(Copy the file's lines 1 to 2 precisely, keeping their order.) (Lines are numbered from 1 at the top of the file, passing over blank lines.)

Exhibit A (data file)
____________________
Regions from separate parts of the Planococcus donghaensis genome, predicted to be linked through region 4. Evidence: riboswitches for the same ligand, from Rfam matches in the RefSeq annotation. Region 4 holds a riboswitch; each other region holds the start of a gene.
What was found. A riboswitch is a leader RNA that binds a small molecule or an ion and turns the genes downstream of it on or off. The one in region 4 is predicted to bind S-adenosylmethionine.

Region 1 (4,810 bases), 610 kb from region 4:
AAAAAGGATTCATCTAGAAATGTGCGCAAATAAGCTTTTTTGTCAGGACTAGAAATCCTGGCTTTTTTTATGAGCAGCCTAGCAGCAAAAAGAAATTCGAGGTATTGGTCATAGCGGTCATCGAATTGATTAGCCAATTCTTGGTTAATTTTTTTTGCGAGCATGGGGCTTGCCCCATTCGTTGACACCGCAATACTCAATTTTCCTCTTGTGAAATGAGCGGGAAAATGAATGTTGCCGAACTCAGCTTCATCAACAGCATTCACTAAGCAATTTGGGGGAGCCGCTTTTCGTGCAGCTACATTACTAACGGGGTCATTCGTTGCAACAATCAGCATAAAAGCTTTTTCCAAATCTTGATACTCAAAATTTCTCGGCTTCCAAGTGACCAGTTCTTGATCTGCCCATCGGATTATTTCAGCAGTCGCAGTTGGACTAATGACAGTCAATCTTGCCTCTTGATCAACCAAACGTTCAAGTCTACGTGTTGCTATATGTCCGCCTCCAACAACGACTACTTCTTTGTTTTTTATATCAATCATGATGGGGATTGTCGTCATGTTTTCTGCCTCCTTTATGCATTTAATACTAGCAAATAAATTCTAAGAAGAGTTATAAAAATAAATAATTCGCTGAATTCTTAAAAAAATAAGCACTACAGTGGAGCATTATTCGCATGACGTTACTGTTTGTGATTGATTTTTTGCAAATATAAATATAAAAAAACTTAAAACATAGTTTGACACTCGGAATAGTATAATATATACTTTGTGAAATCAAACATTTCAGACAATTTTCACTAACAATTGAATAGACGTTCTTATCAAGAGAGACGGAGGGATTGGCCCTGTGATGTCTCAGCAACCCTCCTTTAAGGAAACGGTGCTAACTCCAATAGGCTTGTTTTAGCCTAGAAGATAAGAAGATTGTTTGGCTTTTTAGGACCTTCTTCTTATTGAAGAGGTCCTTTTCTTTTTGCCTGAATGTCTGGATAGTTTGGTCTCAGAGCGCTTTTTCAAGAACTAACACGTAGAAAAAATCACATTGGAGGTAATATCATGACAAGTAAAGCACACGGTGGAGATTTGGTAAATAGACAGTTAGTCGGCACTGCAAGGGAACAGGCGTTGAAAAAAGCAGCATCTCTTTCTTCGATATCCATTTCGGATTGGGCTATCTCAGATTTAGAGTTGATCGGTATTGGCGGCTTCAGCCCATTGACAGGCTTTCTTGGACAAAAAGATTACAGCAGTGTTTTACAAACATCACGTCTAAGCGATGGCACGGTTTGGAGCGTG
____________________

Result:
Regions from separate parts of the Planococcus donghaensis genome, predicted to be linked through region 4. Evidence: riboswitches for the same ligand, from Rfam matches in the RefSeq annotation. Region 4 holds a riboswitch; each other region holds the start of a gene.
What was found. A riboswitch is a leader RNA that binds a small molecule or an ion and turns the genes downstream of it on or off. The one in region 4 is predicted to bind S-adenosylmethionine.